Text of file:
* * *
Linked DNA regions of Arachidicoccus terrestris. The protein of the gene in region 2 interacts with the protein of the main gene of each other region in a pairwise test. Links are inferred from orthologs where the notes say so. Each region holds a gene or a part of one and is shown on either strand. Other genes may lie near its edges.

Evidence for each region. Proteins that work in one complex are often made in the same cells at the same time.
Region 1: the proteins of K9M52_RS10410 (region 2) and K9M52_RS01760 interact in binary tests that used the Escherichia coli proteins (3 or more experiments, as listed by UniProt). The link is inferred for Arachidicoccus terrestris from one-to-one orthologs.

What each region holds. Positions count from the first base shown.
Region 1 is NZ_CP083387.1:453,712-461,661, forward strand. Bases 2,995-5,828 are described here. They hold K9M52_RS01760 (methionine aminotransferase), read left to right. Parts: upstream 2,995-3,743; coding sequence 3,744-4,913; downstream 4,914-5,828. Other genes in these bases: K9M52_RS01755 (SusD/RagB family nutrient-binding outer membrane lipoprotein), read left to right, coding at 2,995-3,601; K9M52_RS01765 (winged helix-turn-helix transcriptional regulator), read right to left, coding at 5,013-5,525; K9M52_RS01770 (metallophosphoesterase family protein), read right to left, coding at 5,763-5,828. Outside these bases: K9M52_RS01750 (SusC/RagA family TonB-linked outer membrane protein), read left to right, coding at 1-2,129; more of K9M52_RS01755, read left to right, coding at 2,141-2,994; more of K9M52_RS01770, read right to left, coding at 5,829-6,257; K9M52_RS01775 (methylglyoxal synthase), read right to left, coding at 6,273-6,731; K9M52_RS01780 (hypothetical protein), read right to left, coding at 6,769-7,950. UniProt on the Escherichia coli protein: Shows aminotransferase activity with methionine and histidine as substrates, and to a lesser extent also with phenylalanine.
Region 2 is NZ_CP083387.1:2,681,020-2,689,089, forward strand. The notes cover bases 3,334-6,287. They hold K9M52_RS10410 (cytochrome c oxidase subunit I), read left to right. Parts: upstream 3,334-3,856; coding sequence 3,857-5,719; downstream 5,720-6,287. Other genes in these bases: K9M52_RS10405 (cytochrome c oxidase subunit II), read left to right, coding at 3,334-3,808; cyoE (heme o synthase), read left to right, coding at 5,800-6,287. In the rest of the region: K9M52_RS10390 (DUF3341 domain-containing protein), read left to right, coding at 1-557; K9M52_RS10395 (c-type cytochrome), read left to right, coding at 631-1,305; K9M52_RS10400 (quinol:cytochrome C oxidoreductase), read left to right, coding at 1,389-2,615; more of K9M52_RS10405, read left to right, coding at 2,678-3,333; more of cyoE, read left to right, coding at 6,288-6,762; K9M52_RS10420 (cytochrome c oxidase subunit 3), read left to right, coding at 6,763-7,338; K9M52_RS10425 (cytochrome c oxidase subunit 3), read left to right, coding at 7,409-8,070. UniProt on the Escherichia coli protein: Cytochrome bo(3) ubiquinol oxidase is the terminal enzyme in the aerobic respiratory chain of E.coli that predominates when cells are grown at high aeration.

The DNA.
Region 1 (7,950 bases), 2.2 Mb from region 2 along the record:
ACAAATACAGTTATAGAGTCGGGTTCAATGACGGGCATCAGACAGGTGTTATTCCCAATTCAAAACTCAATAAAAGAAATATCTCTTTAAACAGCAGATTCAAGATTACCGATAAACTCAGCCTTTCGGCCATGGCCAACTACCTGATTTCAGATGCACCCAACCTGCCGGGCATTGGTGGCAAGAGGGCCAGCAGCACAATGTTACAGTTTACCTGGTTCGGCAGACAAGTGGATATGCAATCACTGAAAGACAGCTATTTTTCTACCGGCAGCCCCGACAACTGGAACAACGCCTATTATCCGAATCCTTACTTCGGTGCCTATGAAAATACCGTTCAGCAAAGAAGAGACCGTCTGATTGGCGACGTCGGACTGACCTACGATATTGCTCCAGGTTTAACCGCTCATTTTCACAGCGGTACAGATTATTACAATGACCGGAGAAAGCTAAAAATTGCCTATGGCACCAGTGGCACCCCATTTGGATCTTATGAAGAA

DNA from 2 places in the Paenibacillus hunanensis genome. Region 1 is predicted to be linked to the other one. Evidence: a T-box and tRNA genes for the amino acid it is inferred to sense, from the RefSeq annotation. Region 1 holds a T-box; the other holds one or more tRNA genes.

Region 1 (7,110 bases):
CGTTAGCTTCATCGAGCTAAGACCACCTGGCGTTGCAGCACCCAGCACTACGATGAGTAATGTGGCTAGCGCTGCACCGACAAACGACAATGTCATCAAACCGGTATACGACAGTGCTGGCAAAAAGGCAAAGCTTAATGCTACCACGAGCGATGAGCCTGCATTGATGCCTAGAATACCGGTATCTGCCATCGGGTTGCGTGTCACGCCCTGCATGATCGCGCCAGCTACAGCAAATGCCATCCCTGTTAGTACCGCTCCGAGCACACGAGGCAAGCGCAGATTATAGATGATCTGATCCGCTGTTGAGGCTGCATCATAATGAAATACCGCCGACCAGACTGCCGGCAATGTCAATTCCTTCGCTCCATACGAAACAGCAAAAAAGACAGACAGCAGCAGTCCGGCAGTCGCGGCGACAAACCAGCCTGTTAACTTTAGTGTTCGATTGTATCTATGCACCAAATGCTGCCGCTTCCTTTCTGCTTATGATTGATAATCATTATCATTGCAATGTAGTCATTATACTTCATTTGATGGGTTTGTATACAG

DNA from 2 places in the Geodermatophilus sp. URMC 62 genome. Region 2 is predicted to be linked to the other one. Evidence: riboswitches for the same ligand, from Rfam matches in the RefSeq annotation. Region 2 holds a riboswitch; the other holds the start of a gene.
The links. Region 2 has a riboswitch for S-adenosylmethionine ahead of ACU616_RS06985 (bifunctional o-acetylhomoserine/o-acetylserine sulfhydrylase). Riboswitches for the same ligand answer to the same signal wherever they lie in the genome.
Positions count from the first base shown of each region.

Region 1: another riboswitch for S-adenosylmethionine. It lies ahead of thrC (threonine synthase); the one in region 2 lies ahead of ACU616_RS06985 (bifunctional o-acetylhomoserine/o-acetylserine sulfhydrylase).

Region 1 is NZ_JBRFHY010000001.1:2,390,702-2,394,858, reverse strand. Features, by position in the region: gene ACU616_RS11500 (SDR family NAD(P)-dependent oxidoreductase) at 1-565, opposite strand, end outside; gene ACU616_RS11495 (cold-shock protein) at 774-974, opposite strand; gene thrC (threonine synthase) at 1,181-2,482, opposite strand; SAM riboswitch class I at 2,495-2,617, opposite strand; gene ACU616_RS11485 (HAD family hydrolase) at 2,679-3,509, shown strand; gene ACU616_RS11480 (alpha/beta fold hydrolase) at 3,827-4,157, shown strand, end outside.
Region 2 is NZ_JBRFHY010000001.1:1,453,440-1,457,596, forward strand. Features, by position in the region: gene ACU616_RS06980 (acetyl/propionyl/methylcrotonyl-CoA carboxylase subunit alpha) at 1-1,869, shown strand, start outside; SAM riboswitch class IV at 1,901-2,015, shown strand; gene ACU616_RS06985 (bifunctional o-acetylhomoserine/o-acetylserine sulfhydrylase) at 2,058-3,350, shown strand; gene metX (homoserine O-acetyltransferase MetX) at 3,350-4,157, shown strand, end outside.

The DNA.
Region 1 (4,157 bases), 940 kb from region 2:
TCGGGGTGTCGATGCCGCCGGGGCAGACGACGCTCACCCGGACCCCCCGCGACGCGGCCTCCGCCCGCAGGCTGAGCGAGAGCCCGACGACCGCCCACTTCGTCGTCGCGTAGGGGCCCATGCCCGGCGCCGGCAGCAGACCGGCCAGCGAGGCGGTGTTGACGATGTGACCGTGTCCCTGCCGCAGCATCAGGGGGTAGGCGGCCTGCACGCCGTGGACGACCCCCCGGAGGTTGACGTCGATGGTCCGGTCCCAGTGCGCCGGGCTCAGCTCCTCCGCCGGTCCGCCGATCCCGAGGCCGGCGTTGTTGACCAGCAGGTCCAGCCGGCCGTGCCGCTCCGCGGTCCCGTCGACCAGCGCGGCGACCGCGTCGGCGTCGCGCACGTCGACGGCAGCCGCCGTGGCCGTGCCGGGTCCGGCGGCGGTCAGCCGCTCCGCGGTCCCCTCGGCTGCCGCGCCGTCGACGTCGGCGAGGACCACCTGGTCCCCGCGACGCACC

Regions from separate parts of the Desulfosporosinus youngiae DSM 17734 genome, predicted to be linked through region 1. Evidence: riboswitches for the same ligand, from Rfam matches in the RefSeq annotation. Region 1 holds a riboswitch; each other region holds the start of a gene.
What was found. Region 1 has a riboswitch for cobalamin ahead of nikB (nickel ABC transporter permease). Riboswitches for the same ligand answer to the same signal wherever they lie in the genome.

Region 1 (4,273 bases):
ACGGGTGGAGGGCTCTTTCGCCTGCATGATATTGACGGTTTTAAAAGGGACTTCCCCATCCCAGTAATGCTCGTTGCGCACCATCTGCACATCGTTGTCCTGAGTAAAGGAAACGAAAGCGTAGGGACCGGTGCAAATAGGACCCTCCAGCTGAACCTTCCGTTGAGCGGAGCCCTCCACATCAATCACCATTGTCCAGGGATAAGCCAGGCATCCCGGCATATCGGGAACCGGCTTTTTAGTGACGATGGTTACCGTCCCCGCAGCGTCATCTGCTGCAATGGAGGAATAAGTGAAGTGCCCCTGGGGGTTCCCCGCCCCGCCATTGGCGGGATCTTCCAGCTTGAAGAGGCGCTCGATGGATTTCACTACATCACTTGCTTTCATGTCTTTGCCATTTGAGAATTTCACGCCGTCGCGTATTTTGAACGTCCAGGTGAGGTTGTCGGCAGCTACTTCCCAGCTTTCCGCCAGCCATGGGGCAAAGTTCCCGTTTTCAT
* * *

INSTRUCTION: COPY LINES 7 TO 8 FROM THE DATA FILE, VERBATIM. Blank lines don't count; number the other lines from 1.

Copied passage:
The DNA.
Region 1 (7,950 bases), 2.2 Mb from region 2 along the record: